Science Museum gets unique Spirit of Innovation
On National Engineering Day, 1 November, the world’s fastest all-electric aircraft, Spirit of Innovation, went on display at the Science Museum in London, suspended from the ceiling in the Making the Modern World exhibition hall.
Heavily modified from a Nemesis NXT air racing kit-plane — designed by Nemesis Air Racing in Tucson, Arizona — and powered by a lightweight and energy-efficient 400kW electric powertrain, G-NXTE broke the world speed record for electric aeroplanes on a three-mile course over Boscombe Down, Wiltshire, on 16 November 2021, reaching a top speed of 345.4mph (555.9km/h). This obliterated the previous record of 132mph (213.04km/h), set by the Siemens eAircraft-powered Extra 330LE aerobatic aircraft in 2017. Rolls-Royce test pilot Phill O’Dell was at the controls of Spirit of Innovation. Never in the history of Fédération Aéronautique Internationale-sanctioned record attempts has there been such a significant increase in speed over such a short time period, highlighting the rapid advances in aerospace electrification.
Developed jointly under the ACCEL (Accelerating the Electrification of Flight) programme by Rolls-Royce, Oxford-based YASA Motors, Electroflight and the Aerospace Technology Institute, during further runs over Boscombe G-NXTE managed 330mph (532.1km/h) over 15km, 182mph faster than the previous record, and climbed to 9,842ft (3km) in three minutes 22 seconds, beating the previous record by 60 seconds. The highest speed measured during the record-breaking runs was 387.4mph (623km/h), making Spirit of Innovation the world’s fastest all-electric vehicle.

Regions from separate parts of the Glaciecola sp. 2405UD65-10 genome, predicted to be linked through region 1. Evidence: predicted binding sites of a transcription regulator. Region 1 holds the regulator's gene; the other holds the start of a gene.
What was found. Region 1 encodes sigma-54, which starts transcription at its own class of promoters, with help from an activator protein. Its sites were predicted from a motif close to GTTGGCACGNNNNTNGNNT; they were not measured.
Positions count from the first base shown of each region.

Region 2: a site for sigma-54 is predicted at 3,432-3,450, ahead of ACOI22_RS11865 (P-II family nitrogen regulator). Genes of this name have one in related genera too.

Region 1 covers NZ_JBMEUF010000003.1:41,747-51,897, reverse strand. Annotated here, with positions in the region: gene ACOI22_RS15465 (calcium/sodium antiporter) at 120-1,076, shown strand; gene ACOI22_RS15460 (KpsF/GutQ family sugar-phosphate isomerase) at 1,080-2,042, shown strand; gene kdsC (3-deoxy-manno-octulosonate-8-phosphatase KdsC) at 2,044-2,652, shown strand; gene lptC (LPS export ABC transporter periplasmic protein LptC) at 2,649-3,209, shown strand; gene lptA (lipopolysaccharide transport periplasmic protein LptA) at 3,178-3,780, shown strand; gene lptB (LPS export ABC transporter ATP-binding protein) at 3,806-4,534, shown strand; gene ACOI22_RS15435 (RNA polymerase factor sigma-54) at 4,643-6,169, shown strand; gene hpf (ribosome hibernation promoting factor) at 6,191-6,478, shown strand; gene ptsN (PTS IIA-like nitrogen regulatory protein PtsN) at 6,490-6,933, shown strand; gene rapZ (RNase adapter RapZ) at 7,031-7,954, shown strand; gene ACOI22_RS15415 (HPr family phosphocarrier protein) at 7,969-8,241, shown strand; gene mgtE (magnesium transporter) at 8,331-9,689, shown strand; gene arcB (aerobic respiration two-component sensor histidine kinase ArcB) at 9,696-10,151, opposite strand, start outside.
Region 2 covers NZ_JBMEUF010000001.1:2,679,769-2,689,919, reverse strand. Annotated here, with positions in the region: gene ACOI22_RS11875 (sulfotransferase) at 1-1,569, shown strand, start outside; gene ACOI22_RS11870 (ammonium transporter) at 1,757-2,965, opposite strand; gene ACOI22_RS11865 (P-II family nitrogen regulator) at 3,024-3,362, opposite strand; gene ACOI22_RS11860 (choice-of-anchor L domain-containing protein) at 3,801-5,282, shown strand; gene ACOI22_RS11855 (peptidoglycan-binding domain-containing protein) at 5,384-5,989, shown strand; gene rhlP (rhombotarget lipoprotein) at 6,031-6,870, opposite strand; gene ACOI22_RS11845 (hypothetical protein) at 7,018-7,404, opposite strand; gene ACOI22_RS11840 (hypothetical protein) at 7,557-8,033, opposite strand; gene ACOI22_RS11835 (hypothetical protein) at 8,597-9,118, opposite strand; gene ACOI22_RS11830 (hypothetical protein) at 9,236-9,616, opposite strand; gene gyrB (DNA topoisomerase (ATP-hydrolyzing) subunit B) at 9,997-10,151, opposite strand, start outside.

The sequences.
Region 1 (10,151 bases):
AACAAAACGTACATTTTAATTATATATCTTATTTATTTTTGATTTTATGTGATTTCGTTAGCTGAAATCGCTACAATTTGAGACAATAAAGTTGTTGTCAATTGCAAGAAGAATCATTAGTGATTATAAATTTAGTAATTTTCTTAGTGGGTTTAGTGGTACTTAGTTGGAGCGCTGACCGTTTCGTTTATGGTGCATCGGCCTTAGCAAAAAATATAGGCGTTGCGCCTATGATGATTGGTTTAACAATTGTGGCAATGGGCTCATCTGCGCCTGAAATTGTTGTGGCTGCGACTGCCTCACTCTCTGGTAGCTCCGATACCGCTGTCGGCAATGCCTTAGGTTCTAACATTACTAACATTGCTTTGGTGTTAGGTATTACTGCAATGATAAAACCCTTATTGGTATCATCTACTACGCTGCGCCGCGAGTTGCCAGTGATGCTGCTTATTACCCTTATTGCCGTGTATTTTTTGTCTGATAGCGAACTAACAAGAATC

Following the record flights, Phill O’Dell — who also used to display the Rolls-Royce Spitfire PRXIX, PS853 — said, “Flying the Spirit of Innovation at these incredible speeds is a momentous occasion. This is the highlight of my career and an incredible achievement for the whole team.”
After the unveiling of G-NXTE at the South Kensington museum, Doug Millard, deputy keeper of technology and engineering at the Science Museum, said, “The graceful form of Spirit of Innovation belies the ingenuity that has gone into its record-breaking design. The Science Museum is delighted to display this aircraft as it both celebrates engineering excellence and illustrates how science and technology can help address climate change.”